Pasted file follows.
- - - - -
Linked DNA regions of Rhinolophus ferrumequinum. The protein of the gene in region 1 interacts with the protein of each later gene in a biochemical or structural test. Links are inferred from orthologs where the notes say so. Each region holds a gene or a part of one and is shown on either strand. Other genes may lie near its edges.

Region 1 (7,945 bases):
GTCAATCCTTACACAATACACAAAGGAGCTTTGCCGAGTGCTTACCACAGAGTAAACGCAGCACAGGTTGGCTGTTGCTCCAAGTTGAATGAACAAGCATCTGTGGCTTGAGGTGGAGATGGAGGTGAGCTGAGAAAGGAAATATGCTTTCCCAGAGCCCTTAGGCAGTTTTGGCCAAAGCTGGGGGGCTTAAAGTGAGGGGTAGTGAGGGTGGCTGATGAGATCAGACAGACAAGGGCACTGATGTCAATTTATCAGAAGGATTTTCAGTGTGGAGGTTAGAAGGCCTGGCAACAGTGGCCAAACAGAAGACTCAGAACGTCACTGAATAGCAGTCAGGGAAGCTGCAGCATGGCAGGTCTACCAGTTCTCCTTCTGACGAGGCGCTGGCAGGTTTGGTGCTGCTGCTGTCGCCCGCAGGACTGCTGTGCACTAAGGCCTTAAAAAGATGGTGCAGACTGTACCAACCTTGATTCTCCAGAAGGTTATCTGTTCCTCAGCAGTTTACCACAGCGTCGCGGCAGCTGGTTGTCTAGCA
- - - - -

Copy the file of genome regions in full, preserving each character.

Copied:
Linked DNA regions of Rhinolophus ferrumequinum. The protein of the gene in region 1 interacts with the protein of each later gene in a biochemical or structural test. Links are inferred from orthologs where the notes say so. Each region holds a gene or a part of one and is shown on either strand. Other genes may lie near its edges.

Region 1 (7,945 bases):
GTCAATCCTTACACAATACACAAAGGAGCTTTGCCGAGTGCTTACCACAGAGTAAACGCAGCACAGGTTGGCTGTTGCTCCAAGTTGAATGAACAAGCATCTGTGGCTTGAGGTGGAGATGGAGGTGAGCTGAGAAAGGAAATATGCTTTCCCAGAGCCCTTAGGCAGTTTTGGCCAAAGCTGGGGGGCTTAAAGTGAGGGGTAGTGAGGGTGGCTGATGAGATCAGACAGACAAGGGCACTGATGTCAATTTATCAGAAGGATTTTCAGTGTGGAGGTTAGAAGGCCTGGCAACAGTGGCCAAACAGAAGACTCAGAACGTCACTGAATAGCAGTCAGGGAAGCTGCAGCATGGCAGGTCTACCAGTTCTCCTTCTGACGAGGCGCTGGCAGGTTTGGTGCTGCTGCTGTCGCCCGCAGGACTGCTGTGCACTAAGGCCTTAAAAAGATGGTGCAGACTGTACCAACCTTGATTCTCCAGAAGGTTATCTGTTCCTCAGCAGTTTACCACAGCGTCGCGGCAGCTGGTTGTCTAGCA